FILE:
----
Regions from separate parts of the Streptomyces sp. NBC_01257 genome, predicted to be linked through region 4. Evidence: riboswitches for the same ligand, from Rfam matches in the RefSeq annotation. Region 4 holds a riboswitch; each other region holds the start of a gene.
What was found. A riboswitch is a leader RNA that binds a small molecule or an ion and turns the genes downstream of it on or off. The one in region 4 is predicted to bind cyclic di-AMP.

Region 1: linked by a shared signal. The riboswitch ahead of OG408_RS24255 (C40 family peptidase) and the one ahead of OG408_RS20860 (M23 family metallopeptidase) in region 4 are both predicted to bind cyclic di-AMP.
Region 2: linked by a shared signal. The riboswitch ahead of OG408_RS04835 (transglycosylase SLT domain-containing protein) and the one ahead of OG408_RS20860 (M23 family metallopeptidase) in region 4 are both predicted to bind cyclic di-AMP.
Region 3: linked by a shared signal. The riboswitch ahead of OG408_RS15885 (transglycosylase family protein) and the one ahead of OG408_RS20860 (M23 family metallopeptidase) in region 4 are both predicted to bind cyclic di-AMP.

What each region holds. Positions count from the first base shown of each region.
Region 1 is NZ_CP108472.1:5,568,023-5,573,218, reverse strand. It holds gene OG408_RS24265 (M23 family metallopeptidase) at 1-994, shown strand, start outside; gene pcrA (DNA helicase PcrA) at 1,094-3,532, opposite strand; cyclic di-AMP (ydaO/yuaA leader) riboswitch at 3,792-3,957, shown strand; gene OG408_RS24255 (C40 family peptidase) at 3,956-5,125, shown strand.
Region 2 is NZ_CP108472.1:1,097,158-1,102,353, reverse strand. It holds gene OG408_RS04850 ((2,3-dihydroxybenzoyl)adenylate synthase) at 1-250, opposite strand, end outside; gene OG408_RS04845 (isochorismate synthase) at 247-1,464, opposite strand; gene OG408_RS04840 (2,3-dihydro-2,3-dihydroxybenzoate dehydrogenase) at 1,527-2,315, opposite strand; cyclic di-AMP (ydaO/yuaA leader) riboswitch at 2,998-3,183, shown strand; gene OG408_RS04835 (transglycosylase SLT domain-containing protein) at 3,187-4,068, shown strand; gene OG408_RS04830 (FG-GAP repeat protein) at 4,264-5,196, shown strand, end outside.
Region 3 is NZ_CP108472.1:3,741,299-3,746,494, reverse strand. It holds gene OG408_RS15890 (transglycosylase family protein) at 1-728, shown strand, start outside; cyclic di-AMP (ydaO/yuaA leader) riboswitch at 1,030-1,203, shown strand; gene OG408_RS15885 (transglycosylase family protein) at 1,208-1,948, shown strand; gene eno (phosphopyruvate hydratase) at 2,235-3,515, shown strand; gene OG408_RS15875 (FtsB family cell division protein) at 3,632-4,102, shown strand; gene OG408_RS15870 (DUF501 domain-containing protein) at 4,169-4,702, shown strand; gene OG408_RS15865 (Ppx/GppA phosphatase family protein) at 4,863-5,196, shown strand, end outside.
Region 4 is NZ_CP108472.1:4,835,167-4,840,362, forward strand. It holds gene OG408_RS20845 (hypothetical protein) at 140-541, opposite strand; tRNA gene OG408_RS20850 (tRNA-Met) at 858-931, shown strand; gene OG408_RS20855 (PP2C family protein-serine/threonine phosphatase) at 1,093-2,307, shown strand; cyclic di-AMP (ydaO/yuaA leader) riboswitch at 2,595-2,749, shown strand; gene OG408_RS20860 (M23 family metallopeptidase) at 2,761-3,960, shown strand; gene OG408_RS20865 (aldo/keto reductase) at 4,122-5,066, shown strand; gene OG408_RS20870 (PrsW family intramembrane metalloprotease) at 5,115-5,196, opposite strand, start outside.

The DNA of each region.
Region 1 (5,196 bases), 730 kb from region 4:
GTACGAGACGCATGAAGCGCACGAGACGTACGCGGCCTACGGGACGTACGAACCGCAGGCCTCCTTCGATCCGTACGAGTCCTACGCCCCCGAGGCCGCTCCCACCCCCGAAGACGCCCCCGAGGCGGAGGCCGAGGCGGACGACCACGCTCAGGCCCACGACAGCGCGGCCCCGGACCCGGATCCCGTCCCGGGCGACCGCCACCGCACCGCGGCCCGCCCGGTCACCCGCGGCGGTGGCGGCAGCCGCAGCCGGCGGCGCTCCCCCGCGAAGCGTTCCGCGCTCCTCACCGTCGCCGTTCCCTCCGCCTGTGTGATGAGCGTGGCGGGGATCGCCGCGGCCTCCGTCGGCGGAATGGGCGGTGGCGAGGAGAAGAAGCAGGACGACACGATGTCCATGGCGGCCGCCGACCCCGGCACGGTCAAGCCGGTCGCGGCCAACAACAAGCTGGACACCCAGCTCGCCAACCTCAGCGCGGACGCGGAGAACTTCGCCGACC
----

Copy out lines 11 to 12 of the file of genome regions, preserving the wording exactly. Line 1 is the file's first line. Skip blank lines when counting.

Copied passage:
The DNA of each region.
Region 1 (5,196 bases), 730 kb from region 4: